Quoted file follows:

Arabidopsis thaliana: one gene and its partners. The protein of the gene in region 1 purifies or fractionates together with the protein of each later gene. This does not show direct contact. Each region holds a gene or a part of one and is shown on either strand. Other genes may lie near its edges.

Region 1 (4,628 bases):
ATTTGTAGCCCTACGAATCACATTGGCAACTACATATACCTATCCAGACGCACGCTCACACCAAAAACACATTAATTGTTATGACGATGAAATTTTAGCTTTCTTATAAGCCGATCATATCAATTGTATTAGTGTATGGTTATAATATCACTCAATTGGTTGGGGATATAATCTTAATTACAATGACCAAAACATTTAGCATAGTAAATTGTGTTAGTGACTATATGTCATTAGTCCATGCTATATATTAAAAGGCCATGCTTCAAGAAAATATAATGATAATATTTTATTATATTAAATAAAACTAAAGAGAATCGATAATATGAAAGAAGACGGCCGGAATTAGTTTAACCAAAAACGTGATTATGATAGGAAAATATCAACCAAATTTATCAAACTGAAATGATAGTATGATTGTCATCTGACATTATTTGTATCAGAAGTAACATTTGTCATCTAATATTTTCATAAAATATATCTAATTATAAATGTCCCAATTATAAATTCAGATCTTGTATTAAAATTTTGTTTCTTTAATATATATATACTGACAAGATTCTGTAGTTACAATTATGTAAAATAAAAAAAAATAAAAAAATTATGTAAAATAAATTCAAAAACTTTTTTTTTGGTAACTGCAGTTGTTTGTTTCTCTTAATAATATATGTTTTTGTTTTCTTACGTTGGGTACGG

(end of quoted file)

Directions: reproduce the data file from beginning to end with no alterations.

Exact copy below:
Arabidopsis thaliana: one gene and its partners. The protein of the gene in region 1 purifies or fractionates together with the protein of each later gene. This does not show direct contact. Each region holds a gene or a part of one and is shown on either strand. Other genes may lie near its edges.

Region 1 (4,628 bases):
ATTTGTAGCCCTACGAATCACATTGGCAACTACATATACCTATCCAGACGCACGCTCACACCAAAAACACATTAATTGTTATGACGATGAAATTTTAGCTTTCTTATAAGCCGATCATATCAATTGTATTAGTGTATGGTTATAATATCACTCAATTGGTTGGGGATATAATCTTAATTACAATGACCAAAACATTTAGCATAGTAAATTGTGTTAGTGACTATATGTCATTAGTCCATGCTATATATTAAAAGGCCATGCTTCAAGAAAATATAATGATAATATTTTATTATATTAAATAAAACTAAAGAGAATCGATAATATGAAAGAAGACGGCCGGAATTAGTTTAACCAAAAACGTGATTATGATAGGAAAATATCAACCAAATTTATCAAACTGAAATGATAGTATGATTGTCATCTGACATTATTTGTATCAGAAGTAACATTTGTCATCTAATATTTTCATAAAATATATCTAATTATAAATGTCCCAATTATAAATTCAGATCTTGTATTAAAATTTTGTTTCTTTAATATATATATACTGACAAGATTCTGTAGTTACAATTATGTAAAATAAAAAAAAATAAAAAAATTATGTAAAATAAATTCAAAAACTTTTTTTTTGGTAACTGCAGTTGTTTGTTTCTCTTAATAATATATGTTTTTGTTTTCTTACGTTGGGTACGG